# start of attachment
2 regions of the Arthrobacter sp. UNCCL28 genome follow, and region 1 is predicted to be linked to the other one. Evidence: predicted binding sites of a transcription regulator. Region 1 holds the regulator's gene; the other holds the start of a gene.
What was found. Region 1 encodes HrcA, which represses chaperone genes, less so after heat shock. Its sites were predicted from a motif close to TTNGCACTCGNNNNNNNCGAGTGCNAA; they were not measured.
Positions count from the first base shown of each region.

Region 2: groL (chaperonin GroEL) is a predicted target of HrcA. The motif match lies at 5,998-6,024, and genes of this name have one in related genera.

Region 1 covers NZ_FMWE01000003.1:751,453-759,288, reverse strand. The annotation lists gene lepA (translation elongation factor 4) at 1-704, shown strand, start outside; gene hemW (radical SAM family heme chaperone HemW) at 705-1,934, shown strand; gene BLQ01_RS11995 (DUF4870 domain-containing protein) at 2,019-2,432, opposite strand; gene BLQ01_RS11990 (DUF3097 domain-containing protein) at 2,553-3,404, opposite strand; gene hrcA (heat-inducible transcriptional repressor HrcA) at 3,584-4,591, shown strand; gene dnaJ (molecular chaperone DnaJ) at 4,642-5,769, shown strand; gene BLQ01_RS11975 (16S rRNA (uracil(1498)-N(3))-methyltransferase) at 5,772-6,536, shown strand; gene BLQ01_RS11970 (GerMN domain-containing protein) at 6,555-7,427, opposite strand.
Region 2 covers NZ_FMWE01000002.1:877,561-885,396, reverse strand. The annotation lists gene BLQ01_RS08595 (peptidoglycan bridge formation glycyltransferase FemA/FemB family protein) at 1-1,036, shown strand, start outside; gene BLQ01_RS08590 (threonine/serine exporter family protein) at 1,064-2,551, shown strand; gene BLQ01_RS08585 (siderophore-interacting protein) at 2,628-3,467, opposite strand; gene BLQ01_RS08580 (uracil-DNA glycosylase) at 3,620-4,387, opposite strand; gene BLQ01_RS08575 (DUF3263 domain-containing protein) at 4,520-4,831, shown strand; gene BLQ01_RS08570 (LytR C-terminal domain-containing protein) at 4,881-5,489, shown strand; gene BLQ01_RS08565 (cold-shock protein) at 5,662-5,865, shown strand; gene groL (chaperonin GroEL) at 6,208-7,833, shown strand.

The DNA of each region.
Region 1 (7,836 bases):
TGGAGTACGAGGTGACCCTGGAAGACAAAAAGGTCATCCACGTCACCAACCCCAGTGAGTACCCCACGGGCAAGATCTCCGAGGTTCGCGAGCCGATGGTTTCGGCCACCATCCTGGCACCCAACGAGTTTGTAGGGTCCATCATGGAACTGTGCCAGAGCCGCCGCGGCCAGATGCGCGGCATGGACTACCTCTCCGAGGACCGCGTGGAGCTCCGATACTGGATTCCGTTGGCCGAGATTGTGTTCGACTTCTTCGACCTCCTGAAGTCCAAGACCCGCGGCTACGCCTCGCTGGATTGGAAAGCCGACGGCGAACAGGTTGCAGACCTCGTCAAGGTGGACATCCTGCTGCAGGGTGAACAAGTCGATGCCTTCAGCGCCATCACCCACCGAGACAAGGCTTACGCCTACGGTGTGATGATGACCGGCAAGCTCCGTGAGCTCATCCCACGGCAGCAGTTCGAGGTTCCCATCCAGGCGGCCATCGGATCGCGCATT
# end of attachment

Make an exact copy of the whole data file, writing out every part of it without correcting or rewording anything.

2 regions of the Arthrobacter sp. UNCCL28 genome follow, and region 1 is predicted to be linked to the other one. Evidence: predicted binding sites of a transcription regulator. Region 1 holds the regulator's gene; the other holds the start of a gene.
What was found. Region 1 encodes HrcA, which represses chaperone genes, less so after heat shock. Its sites were predicted from a motif close to TTNGCACTCGNNNNNNNCGAGTGCNAA; they were not measured.
Positions count from the first base shown of each region.

Region 2: groL (chaperonin GroEL) is a predicted target of HrcA. The motif match lies at 5,998-6,024, and genes of this name have one in related genera.

Region 1 covers NZ_FMWE01000003.1:751,453-759,288, reverse strand. The annotation lists gene lepA (translation elongation factor 4) at 1-704, shown strand, start outside; gene hemW (radical SAM family heme chaperone HemW) at 705-1,934, shown strand; gene BLQ01_RS11995 (DUF4870 domain-containing protein) at 2,019-2,432, opposite strand; gene BLQ01_RS11990 (DUF3097 domain-containing protein) at 2,553-3,404, opposite strand; gene hrcA (heat-inducible transcriptional repressor HrcA) at 3,584-4,591, shown strand; gene dnaJ (molecular chaperone DnaJ) at 4,642-5,769, shown strand; gene BLQ01_RS11975 (16S rRNA (uracil(1498)-N(3))-methyltransferase) at 5,772-6,536, shown strand; gene BLQ01_RS11970 (GerMN domain-containing protein) at 6,555-7,427, opposite strand.
Region 2 covers NZ_FMWE01000002.1:877,561-885,396, reverse strand. The annotation lists gene BLQ01_RS08595 (peptidoglycan bridge formation glycyltransferase FemA/FemB family protein) at 1-1,036, shown strand, start outside; gene BLQ01_RS08590 (threonine/serine exporter family protein) at 1,064-2,551, shown strand; gene BLQ01_RS08585 (siderophore-interacting protein) at 2,628-3,467, opposite strand; gene BLQ01_RS08580 (uracil-DNA glycosylase) at 3,620-4,387, opposite strand; gene BLQ01_RS08575 (DUF3263 domain-containing protein) at 4,520-4,831, shown strand; gene BLQ01_RS08570 (LytR C-terminal domain-containing protein) at 4,881-5,489, shown strand; gene BLQ01_RS08565 (cold-shock protein) at 5,662-5,865, shown strand; gene groL (chaperonin GroEL) at 6,208-7,833, shown strand.

The DNA of each region.
Region 1 (7,836 bases):
TGGAGTACGAGGTGACCCTGGAAGACAAAAAGGTCATCCACGTCACCAACCCCAGTGAGTACCCCACGGGCAAGATCTCCGAGGTTCGCGAGCCGATGGTTTCGGCCACCATCCTGGCACCCAACGAGTTTGTAGGGTCCATCATGGAACTGTGCCAGAGCCGCCGCGGCCAGATGCGCGGCATGGACTACCTCTCCGAGGACCGCGTGGAGCTCCGATACTGGATTCCGTTGGCCGAGATTGTGTTCGACTTCTTCGACCTCCTGAAGTCCAAGACCCGCGGCTACGCCTCGCTGGATTGGAAAGCCGACGGCGAACAGGTTGCAGACCTCGTCAAGGTGGACATCCTGCTGCAGGGTGAACAAGTCGATGCCTTCAGCGCCATCACCCACCGAGACAAGGCTTACGCCTACGGTGTGATGATGACCGGCAAGCTCCGTGAGCTCATCCCACGGCAGCAGTTCGAGGTTCCCATCCAGGCGGCCATCGGATCGCGCATT